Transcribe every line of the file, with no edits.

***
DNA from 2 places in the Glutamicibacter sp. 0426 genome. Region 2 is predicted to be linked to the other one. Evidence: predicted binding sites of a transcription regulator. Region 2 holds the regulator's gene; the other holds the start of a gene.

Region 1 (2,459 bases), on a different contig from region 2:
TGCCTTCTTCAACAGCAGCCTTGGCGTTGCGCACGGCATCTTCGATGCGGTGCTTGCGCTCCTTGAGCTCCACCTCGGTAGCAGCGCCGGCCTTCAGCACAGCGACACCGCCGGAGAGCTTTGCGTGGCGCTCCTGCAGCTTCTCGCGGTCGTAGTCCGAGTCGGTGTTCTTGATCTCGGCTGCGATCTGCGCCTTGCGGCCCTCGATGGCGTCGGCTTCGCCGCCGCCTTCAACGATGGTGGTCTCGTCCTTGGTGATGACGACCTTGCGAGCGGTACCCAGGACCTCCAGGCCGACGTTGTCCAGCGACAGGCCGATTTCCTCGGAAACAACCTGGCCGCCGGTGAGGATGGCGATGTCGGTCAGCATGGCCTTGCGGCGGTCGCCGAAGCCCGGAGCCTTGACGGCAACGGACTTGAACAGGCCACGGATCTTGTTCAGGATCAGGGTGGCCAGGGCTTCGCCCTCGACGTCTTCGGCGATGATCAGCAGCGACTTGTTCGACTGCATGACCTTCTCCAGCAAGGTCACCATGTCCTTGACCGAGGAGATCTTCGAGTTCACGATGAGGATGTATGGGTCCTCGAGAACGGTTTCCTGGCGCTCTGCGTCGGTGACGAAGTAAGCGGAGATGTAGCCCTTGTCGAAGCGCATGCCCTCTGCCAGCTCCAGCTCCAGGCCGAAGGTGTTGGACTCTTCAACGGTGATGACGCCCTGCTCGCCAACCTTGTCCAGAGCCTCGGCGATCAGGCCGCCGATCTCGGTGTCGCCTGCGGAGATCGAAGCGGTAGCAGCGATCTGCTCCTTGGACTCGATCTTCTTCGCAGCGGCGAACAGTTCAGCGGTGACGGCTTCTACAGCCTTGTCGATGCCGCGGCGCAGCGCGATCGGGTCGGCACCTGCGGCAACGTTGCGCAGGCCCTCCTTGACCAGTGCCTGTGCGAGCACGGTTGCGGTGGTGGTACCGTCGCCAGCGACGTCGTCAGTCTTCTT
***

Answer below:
DNA from 2 places in the Glutamicibacter sp. 0426 genome. Region 2 is predicted to be linked to the other one. Evidence: predicted binding sites of a transcription regulator. Region 2 holds the regulator's gene; the other holds the start of a gene.

Region 1 (2,459 bases), on a different contig from region 2:
TGCCTTCTTCAACAGCAGCCTTGGCGTTGCGCACGGCATCTTCGATGCGGTGCTTGCGCTCCTTGAGCTCCACCTCGGTAGCAGCGCCGGCCTTCAGCACAGCGACACCGCCGGAGAGCTTTGCGTGGCGCTCCTGCAGCTTCTCGCGGTCGTAGTCCGAGTCGGTGTTCTTGATCTCGGCTGCGATCTGCGCCTTGCGGCCCTCGATGGCGTCGGCTTCGCCGCCGCCTTCAACGATGGTGGTCTCGTCCTTGGTGATGACGACCTTGCGAGCGGTACCCAGGACCTCCAGGCCGACGTTGTCCAGCGACAGGCCGATTTCCTCGGAAACAACCTGGCCGCCGGTGAGGATGGCGATGTCGGTCAGCATGGCCTTGCGGCGGTCGCCGAAGCCCGGAGCCTTGACGGCAACGGACTTGAACAGGCCACGGATCTTGTTCAGGATCAGGGTGGCCAGGGCTTCGCCCTCGACGTCTTCGGCGATGATCAGCAGCGACTTGTTCGACTGCATGACCTTCTCCAGCAAGGTCACCATGTCCTTGACCGAGGAGATCTTCGAGTTCACGATGAGGATGTATGGGTCCTCGAGAACGGTTTCCTGGCGCTCTGCGTCGGTGACGAAGTAAGCGGAGATGTAGCCCTTGTCGAAGCGCATGCCCTCTGCCAGCTCCAGCTCCAGGCCGAAGGTGTTGGACTCTTCAACGGTGATGACGCCCTGCTCGCCAACCTTGTCCAGAGCCTCGGCGATCAGGCCGCCGATCTCGGTGTCGCCTGCGGAGATCGAAGCGGTAGCAGCGATCTGCTCCTTGGACTCGATCTTCTTCGCAGCGGCGAACAGTTCAGCGGTGACGGCTTCTACAGCCTTGTCGATGCCGCGGCGCAGCGCGATCGGGTCGGCACCTGCGGCAACGTTGCGCAGGCCCTCCTTGACCAGTGCCTGTGCGAGCACGGTTGCGGTGGTGGTACCGTCGCCAGCGACGTCGTCAGTCTTCTT